2016/09/21

Palatable: Blue is the Warmest Color

Blue is the Warmest Color (2013)
Directed by Abdellatif Kechiche
Written by Julie Maroh, Abdellatif Kechiche, Ghalia Lacroix
Produced by Abdellatif Kechiche, Vincent Maraval, Brahim Chioua, Laurence Clerc, François Guerrar
Starring Adèle Exarchopoulos, Léa Seydoux, Mona Walravens, Salim Kechiouche, Alma Jodorowsky, Jérémie Laheurte, Benjamin Siksou, Sandor Funtek, Fanny Maurin, Aurélien Recoing, Catherine Salée, Anne Loiret, Benoît Pilot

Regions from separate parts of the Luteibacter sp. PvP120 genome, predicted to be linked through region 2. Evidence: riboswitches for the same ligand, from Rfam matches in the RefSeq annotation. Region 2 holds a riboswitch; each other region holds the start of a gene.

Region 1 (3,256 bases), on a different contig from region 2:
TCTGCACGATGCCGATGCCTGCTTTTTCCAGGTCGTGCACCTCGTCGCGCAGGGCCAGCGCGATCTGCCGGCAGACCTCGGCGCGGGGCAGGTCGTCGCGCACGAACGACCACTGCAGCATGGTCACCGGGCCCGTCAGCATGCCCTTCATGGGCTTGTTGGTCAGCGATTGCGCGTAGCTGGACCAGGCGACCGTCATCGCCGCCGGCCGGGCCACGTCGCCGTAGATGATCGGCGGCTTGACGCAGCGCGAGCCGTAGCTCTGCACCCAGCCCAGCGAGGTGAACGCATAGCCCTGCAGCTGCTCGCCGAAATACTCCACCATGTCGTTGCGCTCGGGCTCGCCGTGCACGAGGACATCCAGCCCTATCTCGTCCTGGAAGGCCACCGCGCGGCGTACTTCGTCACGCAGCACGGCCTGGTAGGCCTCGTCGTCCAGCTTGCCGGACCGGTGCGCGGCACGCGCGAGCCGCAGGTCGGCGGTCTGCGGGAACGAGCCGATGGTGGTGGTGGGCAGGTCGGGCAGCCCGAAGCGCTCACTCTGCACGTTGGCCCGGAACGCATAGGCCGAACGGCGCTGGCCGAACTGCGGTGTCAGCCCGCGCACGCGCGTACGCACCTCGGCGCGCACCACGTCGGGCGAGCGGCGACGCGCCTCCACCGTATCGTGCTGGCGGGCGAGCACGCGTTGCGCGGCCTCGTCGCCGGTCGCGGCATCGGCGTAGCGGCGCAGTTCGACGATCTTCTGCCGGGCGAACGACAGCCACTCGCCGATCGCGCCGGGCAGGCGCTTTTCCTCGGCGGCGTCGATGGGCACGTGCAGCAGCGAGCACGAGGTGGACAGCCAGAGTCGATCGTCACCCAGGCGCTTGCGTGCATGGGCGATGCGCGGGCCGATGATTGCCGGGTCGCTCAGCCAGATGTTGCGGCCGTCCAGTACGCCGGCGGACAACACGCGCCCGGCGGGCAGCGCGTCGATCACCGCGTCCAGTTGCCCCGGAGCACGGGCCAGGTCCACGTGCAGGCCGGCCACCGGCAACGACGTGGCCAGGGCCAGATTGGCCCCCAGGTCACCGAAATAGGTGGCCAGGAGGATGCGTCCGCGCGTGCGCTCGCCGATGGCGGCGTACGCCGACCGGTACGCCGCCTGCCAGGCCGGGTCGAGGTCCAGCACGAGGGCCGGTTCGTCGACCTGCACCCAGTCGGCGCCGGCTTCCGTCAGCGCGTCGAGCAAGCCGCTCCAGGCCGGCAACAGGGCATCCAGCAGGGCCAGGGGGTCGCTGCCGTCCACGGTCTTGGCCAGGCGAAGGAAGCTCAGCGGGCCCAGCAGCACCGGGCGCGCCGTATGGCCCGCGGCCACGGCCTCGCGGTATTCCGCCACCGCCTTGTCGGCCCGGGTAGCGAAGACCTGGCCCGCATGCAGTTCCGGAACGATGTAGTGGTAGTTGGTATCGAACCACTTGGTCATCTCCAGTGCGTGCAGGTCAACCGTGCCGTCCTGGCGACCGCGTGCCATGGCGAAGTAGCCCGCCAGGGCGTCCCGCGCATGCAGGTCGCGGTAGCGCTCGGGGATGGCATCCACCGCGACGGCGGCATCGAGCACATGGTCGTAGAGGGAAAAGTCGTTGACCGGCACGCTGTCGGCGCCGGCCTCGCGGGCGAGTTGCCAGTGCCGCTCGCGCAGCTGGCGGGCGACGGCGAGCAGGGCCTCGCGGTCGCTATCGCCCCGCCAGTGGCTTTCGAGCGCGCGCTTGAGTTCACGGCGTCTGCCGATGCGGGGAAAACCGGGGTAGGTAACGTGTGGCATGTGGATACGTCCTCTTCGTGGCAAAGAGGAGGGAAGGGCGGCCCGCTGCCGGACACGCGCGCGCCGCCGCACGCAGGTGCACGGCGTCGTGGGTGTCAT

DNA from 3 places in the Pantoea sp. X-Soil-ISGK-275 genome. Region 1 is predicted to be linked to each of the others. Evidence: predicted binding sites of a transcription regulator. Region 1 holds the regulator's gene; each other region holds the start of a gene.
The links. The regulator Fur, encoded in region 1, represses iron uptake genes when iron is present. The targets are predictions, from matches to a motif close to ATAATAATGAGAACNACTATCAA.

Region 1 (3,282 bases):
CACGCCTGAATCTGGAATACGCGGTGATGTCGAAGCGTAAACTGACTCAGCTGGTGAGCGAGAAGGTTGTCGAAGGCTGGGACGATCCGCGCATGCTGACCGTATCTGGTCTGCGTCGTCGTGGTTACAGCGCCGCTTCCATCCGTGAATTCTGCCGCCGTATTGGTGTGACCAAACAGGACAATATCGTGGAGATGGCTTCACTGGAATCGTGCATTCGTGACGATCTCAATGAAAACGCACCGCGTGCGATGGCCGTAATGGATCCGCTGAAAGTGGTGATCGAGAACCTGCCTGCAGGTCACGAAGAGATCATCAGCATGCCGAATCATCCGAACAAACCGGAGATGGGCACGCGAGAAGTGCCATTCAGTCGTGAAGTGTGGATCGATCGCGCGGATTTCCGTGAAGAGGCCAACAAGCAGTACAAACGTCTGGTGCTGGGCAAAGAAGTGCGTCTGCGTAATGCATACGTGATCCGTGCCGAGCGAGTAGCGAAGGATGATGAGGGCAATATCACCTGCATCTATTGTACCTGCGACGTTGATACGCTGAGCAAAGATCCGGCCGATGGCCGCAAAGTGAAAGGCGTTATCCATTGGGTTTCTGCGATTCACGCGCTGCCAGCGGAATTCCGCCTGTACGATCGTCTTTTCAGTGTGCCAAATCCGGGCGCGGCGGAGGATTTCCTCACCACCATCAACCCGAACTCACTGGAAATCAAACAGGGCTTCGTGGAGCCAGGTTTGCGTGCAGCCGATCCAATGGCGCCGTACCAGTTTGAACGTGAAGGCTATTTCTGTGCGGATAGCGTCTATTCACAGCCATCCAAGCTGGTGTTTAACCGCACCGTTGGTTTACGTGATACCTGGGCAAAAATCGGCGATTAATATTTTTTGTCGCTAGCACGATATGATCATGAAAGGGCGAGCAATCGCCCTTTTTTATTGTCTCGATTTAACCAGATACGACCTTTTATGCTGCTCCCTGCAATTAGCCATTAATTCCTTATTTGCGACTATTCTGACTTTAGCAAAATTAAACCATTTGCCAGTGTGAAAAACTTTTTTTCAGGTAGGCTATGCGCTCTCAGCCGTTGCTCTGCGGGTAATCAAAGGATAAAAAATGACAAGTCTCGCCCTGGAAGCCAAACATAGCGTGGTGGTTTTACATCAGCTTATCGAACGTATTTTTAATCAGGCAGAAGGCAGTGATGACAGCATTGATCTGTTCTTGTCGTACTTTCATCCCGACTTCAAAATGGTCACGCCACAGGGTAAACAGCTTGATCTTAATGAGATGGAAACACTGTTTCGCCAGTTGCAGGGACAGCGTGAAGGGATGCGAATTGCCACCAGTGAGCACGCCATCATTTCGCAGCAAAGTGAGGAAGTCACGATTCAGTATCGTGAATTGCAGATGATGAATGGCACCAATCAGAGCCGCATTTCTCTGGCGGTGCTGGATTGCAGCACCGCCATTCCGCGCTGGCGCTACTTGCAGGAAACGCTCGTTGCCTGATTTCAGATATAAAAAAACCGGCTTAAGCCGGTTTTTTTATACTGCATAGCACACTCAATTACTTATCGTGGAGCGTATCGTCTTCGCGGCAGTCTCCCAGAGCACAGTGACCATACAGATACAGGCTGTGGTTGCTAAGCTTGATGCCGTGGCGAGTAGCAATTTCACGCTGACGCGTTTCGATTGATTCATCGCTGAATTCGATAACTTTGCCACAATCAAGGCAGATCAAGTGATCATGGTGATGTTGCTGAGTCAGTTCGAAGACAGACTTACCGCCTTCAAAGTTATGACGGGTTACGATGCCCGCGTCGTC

If this cynosure of Cannes in 2013 were a tenth so tremendous as industry and press acclaim annunciated, Kechiche might be apotheosed a second coming of Bresson to deliver French cinema from its Americanized doldrums. It isn't at all, but his vision of Maroh's graphic novel narrating a sapphic romance's euphoric commencement, endurance of heartfelt dedication, decline in languorous divergence, tumultuous dissolution and listless aftermath is gorgeous withal, suffused with ambience resounding the breathless intoxication of young love and photographed with a lambence as lovely as its stars. Diffident secondary junior Exarchopoulos quits her perfunctory relationship with an insipid yet sincerely affectionate classmate (Laheurte) who's underwhelmed her, only to be rebuffed by another (Jodorowsky) while dreaming of an older, boyish art student (Seydoux) who she's publicly espied, and finally meets at a dyke bar. Their succeeding affair blossoms slowly into a first true love of mutual exploration and adoration as they attain professional success, but infidelity issuing from neglect and restiveness devastates in a week all they'd lovingly nurtured for years. Kechiche emphasizes a fundamental aestheticism with his celebration of natural, physical and painterly beauty in long, luminous shots where environmental irradiance reflects sportive perfervency. Exarchopoulos and Seydoux produce a coupled vitality that transcends mere chemistry: together, they're incandescent in conversation and coitus alike, never exceeding a realism almost belied by the dynamism of their shared portrayal. Unsparingly graphic but never gratuitous, copulative sequences in which their lovemaking's exhibited with unadorned, amorous ardor emanate an eroticism unimaginable in the quasi-pornographic pap of Noe or Trier. That titular color's recurrently conspicuous in its torrid designation as chromatic emblems: bedclothes, vesture, nail polish, ingresses, coastal waters and Seydoux's pili during the picture's first half...but never more so than its absence. Scenes in which both girls break bread first with the artist's Falstaffian mother and stepfather (Loiret, Pilot) and then with the budding pedagogue's stiflingly conventional parents (Recoing, Salée) seem to bode their respective futures; a temperamental variance benefits their relationship, but from discordance of their ambitions, a certain divarication's inevitable. Rich visual contrast is no less patent, for Sofian El Fani lenses every scene to beautify the vibrancy of exteriors, attire, flesh, solar effulgence and tenebrious boudoirs. To exploit his leading lady's naturalism, Kechiche shot a plenitude of Exarchopoulos as her character navigates classrooms and bedrooms, protest marches, parties and pride parades, and though not one among her scores of close-ups seems superfluous, the mundane vapidity that proves her hamartia is occasionally too evident. To observe such an impassioned glorification of the tenderest vehemence championed by vulturine Spielberg to advance his exploitative politics is to know nausea, but the means by which Maroh's and Kechiche's story was popularized diminishes neither its quality nor verity: love obliges not only an intensity natural to youth, but a troth and trust of which it's typically innocent.

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